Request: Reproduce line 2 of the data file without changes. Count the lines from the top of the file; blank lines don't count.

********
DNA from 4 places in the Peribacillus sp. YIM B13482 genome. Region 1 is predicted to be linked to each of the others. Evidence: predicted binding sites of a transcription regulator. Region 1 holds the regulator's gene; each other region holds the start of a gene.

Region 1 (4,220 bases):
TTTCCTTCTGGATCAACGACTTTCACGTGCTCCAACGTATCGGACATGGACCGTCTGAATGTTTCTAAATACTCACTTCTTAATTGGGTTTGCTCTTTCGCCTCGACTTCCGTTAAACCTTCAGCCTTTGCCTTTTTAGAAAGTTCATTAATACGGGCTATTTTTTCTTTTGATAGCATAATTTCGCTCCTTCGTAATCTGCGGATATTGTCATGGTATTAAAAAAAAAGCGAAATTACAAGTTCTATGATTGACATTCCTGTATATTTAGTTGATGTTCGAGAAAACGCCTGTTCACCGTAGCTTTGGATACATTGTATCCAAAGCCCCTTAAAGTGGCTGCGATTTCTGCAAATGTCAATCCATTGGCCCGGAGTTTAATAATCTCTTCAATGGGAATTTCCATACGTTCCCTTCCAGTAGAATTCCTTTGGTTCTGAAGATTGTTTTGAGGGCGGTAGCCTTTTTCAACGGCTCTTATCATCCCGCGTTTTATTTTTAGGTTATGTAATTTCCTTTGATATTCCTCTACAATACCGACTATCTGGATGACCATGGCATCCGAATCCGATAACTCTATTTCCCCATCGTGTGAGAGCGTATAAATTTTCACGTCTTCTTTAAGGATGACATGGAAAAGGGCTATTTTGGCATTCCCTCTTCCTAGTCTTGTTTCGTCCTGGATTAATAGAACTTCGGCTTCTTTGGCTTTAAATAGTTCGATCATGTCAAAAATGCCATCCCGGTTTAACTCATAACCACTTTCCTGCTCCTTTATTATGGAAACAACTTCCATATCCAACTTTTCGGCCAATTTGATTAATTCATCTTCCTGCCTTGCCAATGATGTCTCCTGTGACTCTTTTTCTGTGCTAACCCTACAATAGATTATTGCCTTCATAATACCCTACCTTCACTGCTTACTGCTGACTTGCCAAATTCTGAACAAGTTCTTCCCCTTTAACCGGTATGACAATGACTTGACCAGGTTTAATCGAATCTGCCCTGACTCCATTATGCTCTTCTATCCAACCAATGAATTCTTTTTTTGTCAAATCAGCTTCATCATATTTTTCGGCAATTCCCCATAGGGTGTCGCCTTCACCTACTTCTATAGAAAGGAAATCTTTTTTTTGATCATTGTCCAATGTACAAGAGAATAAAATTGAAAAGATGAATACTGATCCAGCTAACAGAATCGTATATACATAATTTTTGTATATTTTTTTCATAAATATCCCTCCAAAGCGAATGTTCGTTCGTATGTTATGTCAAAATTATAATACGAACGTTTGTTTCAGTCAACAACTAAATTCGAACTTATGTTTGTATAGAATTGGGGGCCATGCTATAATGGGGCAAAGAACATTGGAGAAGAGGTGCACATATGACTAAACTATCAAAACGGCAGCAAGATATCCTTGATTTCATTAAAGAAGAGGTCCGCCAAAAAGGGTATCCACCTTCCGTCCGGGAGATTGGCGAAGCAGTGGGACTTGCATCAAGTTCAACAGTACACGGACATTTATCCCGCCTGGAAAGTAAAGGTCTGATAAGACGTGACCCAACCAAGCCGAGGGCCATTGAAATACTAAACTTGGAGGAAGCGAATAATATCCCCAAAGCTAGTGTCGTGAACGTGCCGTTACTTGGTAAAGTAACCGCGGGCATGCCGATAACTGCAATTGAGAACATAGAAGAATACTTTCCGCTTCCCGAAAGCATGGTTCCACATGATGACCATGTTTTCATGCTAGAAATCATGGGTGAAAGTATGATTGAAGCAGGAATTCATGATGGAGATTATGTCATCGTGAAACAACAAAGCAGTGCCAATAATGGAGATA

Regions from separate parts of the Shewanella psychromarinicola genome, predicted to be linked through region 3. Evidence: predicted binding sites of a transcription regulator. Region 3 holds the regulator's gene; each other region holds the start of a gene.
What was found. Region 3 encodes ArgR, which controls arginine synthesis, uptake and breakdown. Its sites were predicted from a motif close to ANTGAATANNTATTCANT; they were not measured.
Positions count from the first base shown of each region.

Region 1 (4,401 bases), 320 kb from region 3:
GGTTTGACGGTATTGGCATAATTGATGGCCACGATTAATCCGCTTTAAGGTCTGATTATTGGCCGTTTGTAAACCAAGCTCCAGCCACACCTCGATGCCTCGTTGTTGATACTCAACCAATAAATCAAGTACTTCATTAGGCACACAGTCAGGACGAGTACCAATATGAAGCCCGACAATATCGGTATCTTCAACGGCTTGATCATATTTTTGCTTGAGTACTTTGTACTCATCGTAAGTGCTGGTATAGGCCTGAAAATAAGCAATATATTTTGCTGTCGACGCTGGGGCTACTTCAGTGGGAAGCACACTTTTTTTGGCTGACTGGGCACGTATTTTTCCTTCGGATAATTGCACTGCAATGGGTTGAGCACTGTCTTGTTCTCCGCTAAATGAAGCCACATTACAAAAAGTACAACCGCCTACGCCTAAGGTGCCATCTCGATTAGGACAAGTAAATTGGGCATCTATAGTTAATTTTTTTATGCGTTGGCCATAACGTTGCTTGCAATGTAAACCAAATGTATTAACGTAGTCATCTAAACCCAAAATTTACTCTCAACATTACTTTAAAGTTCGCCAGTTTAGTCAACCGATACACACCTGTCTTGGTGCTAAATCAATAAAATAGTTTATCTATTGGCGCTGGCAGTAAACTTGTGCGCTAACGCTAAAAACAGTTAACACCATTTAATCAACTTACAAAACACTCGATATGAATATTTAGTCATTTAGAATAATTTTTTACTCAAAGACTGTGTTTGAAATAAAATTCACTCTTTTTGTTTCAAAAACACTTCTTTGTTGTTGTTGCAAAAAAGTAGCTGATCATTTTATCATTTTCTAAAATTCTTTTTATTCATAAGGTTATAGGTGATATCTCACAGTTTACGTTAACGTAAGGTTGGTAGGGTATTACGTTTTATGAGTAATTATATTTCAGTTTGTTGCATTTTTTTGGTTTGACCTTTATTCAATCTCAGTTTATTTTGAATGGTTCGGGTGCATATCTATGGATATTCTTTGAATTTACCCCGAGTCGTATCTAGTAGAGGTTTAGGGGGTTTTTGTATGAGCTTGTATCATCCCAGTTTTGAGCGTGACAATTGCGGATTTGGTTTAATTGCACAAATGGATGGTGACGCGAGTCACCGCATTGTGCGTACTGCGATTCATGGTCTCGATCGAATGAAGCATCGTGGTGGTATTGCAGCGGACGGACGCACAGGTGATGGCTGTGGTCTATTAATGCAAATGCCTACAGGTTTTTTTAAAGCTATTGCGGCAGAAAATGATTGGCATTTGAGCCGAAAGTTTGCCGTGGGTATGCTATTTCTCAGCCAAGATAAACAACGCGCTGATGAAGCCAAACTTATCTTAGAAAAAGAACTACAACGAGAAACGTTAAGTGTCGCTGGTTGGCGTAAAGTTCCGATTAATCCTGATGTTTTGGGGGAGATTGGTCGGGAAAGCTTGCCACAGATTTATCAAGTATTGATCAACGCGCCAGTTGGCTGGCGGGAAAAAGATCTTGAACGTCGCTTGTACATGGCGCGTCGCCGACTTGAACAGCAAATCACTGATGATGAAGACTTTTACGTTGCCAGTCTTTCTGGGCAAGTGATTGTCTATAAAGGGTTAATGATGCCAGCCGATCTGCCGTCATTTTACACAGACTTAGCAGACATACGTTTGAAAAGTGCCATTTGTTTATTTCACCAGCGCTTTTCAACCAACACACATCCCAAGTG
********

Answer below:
Region 1 (4,220 bases):